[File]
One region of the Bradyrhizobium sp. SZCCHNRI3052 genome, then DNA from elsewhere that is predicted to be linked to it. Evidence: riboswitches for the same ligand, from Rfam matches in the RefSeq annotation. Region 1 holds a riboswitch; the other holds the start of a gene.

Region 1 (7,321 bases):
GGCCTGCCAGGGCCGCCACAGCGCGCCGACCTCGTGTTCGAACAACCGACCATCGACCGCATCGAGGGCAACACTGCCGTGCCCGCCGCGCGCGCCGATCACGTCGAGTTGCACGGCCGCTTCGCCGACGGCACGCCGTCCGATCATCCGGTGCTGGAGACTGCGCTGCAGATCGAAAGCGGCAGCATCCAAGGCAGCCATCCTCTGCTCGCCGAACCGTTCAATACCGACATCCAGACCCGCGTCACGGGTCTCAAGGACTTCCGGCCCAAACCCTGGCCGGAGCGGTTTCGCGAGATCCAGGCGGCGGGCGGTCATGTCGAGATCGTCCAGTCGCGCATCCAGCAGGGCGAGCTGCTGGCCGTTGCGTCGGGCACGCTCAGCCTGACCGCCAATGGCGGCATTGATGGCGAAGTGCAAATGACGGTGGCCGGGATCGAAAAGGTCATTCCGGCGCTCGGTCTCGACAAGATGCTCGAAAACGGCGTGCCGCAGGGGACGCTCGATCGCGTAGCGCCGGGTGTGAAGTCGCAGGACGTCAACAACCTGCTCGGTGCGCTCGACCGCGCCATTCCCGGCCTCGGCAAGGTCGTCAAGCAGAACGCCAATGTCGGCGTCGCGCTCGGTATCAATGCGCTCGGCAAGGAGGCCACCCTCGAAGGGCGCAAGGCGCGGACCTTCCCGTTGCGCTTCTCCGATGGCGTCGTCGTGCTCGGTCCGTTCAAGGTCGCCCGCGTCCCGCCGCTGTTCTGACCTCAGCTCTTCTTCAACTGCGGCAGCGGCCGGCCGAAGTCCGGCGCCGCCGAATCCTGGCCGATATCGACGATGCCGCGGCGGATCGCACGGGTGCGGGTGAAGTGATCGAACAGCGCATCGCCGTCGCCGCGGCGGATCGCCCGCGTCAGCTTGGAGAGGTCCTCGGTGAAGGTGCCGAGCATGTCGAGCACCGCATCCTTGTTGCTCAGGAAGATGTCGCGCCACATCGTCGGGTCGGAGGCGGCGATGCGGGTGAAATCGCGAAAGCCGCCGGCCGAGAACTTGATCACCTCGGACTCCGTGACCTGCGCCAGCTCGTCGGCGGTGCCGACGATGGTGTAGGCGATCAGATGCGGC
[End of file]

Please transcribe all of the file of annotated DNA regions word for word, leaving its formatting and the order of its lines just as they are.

One region of the Bradyrhizobium sp. SZCCHNRI3052 genome, then DNA from elsewhere that is predicted to be linked to it. Evidence: riboswitches for the same ligand, from Rfam matches in the RefSeq annotation. Region 1 holds a riboswitch; the other holds the start of a gene.

Region 1 (7,321 bases):
GGCCTGCCAGGGCCGCCACAGCGCGCCGACCTCGTGTTCGAACAACCGACCATCGACCGCATCGAGGGCAACACTGCCGTGCCCGCCGCGCGCGCCGATCACGTCGAGTTGCACGGCCGCTTCGCCGACGGCACGCCGTCCGATCATCCGGTGCTGGAGACTGCGCTGCAGATCGAAAGCGGCAGCATCCAAGGCAGCCATCCTCTGCTCGCCGAACCGTTCAATACCGACATCCAGACCCGCGTCACGGGTCTCAAGGACTTCCGGCCCAAACCCTGGCCGGAGCGGTTTCGCGAGATCCAGGCGGCGGGCGGTCATGTCGAGATCGTCCAGTCGCGCATCCAGCAGGGCGAGCTGCTGGCCGTTGCGTCGGGCACGCTCAGCCTGACCGCCAATGGCGGCATTGATGGCGAAGTGCAAATGACGGTGGCCGGGATCGAAAAGGTCATTCCGGCGCTCGGTCTCGACAAGATGCTCGAAAACGGCGTGCCGCAGGGGACGCTCGATCGCGTAGCGCCGGGTGTGAAGTCGCAGGACGTCAACAACCTGCTCGGTGCGCTCGACCGCGCCATTCCCGGCCTCGGCAAGGTCGTCAAGCAGAACGCCAATGTCGGCGTCGCGCTCGGTATCAATGCGCTCGGCAAGGAGGCCACCCTCGAAGGGCGCAAGGCGCGGACCTTCCCGTTGCGCTTCTCCGATGGCGTCGTCGTGCTCGGTCCGTTCAAGGTCGCCCGCGTCCCGCCGCTGTTCTGACCTCAGCTCTTCTTCAACTGCGGCAGCGGCCGGCCGAAGTCCGGCGCCGCCGAATCCTGGCCGATATCGACGATGCCGCGGCGGATCGCACGGGTGCGGGTGAAGTGATCGAACAGCGCATCGCCGTCGCCGCGGCGGATCGCCCGCGTCAGCTTGGAGAGGTCCTCGGTGAAGGTGCCGAGCATGTCGAGCACCGCATCCTTGTTGCTCAGGAAGATGTCGCGCCACATCGTCGGGTCGGAGGCGGCGATGCGGGTGAAATCGCGAAAGCCGCCGGCCGAGAACTTGATCACCTCGGACTCCGTGACCTGCGCCAGCTCGTCGGCGGTGCCGACGATGGTGTAGGCGATCAGATGCGGC